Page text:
experiences in Austria.
2. A young Jewish girl, newly arrived from Germany, was invited by a wealthy
Jewish family to come to their house and be given some candy. She arrived and
was confronted with a stick of gum and a piece of hard tack. She was told she
could have one but not both. She did not understand English and believed she
could have both pieces and took them both. Thereupon the wealthy Jews sang in
Yiddish: “Shane is das Zigeuner lebben; ze woll’n nur nemmen un’ gonish
gebben” which means: “Beautiful is the life of the gypsies, they only want
to take but never give.” The child was wearing rags and living in a literal
“hole in the wall”.
3. A Jewish refugee from Germany asked the Rabbi at the University of
Pennsylvania Hillel Foundation for food because he had not eaten all day, was
“down and out” and in the streets and had no place to sleep. The Hillel
House had a kosher dining room where wealthy students ate. The rabbi refused and
told the “shnorrer” to get out.
4. A German Jew, newly arrived, entered an orthodox synagogue on Saturday. He
was asked to “davn” i.e. to lead the prayers. He did so according to the
German customs. He sang the German synagogue melodies, etc. Having concluded, he
was told by the largely eastern European origin congregants that he will never
be allowed to lead again as they did not want to hear his German “arrogant”
type of prayer and singing. Presumably, G’d didn’t want to hear that either.
A German immigrant attempted to enter a synagogue on Rosh Hashanah. Ignorant of
the need to buy a ticket in advance and unable to understand English, he was
ejected from the door of the synagogue as he attempted to enter. He did not
understand the reason as he could not comprehend the language, except that he
knew he was not welcome there. No money, no New Year. He spent the day on a park
and innumerable other examples could be listed here. Suffice it to say, that
unlike the people of Darfur, no rabbi spoke on behalf of German Jewish refugees.
In fact, to this day, long after the fact, some American Jews still pretend to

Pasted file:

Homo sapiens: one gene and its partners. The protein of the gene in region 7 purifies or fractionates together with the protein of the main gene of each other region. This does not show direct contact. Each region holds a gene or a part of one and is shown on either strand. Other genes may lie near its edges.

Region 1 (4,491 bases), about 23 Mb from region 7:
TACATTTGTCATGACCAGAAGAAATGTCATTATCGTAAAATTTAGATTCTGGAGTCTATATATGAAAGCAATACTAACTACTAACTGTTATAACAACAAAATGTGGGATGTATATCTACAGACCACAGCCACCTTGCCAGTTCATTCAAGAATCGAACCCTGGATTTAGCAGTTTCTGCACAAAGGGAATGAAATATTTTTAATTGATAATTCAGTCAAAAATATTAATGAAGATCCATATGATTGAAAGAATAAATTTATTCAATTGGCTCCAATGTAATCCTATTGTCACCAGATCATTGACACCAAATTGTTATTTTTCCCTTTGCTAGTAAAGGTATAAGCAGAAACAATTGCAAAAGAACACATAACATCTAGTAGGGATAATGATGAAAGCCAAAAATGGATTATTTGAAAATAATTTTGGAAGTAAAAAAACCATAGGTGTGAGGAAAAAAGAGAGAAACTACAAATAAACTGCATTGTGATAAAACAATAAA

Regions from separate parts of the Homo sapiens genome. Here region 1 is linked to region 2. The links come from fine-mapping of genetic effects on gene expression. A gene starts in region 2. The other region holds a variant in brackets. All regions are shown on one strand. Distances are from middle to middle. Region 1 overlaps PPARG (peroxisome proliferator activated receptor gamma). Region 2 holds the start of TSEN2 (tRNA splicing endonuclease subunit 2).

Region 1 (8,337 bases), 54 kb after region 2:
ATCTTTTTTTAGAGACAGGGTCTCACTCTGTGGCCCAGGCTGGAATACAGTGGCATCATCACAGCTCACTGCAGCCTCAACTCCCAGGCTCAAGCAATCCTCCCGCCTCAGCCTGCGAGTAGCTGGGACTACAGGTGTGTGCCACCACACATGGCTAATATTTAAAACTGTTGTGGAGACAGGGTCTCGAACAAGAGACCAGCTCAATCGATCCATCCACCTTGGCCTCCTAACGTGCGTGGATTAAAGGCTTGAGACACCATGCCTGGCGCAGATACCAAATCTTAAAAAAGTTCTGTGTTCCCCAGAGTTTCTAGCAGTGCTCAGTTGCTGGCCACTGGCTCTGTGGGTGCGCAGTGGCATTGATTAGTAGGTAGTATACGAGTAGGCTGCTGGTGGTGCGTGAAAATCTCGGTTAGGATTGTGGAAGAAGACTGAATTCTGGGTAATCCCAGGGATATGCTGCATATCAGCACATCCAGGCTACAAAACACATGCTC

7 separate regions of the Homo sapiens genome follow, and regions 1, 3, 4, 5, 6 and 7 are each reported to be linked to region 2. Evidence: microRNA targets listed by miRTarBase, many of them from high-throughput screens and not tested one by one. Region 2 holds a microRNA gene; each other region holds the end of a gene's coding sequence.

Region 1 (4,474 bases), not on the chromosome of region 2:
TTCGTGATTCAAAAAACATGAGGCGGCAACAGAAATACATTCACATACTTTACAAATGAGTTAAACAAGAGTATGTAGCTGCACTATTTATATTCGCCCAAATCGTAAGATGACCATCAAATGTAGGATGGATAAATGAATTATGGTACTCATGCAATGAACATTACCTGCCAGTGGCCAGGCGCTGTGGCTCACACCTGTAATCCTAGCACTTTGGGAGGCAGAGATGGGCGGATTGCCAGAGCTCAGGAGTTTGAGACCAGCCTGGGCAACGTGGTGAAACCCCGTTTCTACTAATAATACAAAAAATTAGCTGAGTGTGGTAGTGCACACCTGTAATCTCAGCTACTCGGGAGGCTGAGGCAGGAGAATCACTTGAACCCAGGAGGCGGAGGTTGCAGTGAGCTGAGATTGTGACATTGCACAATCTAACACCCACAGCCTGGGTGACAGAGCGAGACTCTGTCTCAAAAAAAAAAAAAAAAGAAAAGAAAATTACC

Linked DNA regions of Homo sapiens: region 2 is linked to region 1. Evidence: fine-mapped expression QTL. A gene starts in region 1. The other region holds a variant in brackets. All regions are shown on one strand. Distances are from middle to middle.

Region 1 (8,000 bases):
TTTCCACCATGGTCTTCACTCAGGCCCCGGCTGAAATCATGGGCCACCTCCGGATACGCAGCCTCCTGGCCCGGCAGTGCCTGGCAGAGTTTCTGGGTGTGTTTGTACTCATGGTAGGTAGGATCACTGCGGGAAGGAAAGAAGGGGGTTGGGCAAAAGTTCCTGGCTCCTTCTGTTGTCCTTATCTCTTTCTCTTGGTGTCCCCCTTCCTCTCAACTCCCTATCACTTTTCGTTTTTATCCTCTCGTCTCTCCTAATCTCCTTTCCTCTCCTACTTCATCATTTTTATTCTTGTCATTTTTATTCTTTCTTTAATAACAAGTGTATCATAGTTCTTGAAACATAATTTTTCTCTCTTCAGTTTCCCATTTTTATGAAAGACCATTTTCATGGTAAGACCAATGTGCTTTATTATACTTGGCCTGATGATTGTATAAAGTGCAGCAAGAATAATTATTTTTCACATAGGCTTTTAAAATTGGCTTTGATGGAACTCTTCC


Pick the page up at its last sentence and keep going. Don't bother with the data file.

know that anyone who did not die in a gas oven is exaggerating the persecutions
1967, when Israel won its great victory, we began to observe Holocaust
Commemoration Day or Yom Hashoah. Now there are American Jews with doctorates in
Holocaust studies and lawyers and others who hold grand speeches on such
occasions. They cannot know anything about the Holocaust because, thank G’d,
they were not there. This is true of all historical events, as none of us were
present at the French Revolution or the Civil War. However, we could try to help
Jews now in need. We are willing to help the people of Africa. We rally for
every cause and every so-called holocaust. Yet a Jew who needed help has so far
been on his own. It is therefore good news that the Jewish Federations across
the country have now decided to help the Jewish poor. These Jewish poor are
about 5% of the 5.5 million American Jews. In New York City the Federation has
built four apartment houses for poor Jews. In Los Angeles, where Jewish poverty
is 7%, an effort to help poor Jews has been announced by Federation officials.
In California, Jewish poverty is particularly hard to bear as there are so many
extremely wealthy Jewish movie moguls tooling around in Ferraris and enjoying
are of course a good number of Jewish working poor. These are people who do not
fit into the Jewish community of doctors, lawyers and accountants, professors
and dentists, big business,"machers" and the archetype of Jewish
“leader” - the big contributor.
Jews do not participate in Jewish affairs .They do not come to synagogues or
Jewish sponsored dinners because we cannot tolerate Jewish cab drivers and
tailors. We will not let our children date such people nor accord them any
the Jewish poor, like all the poor, are invisible.
course, here and there we have Jews who support Israel and the local Jewish
community and give to the Jewish poor. These few are the light in the darkness,
the redeemers of our people. The majority of us are as blind to our needs as was
true during our darkest days. As George Santayana (1863-1952) said so wisely:
“All we learn from history is that we learn nothing from history”.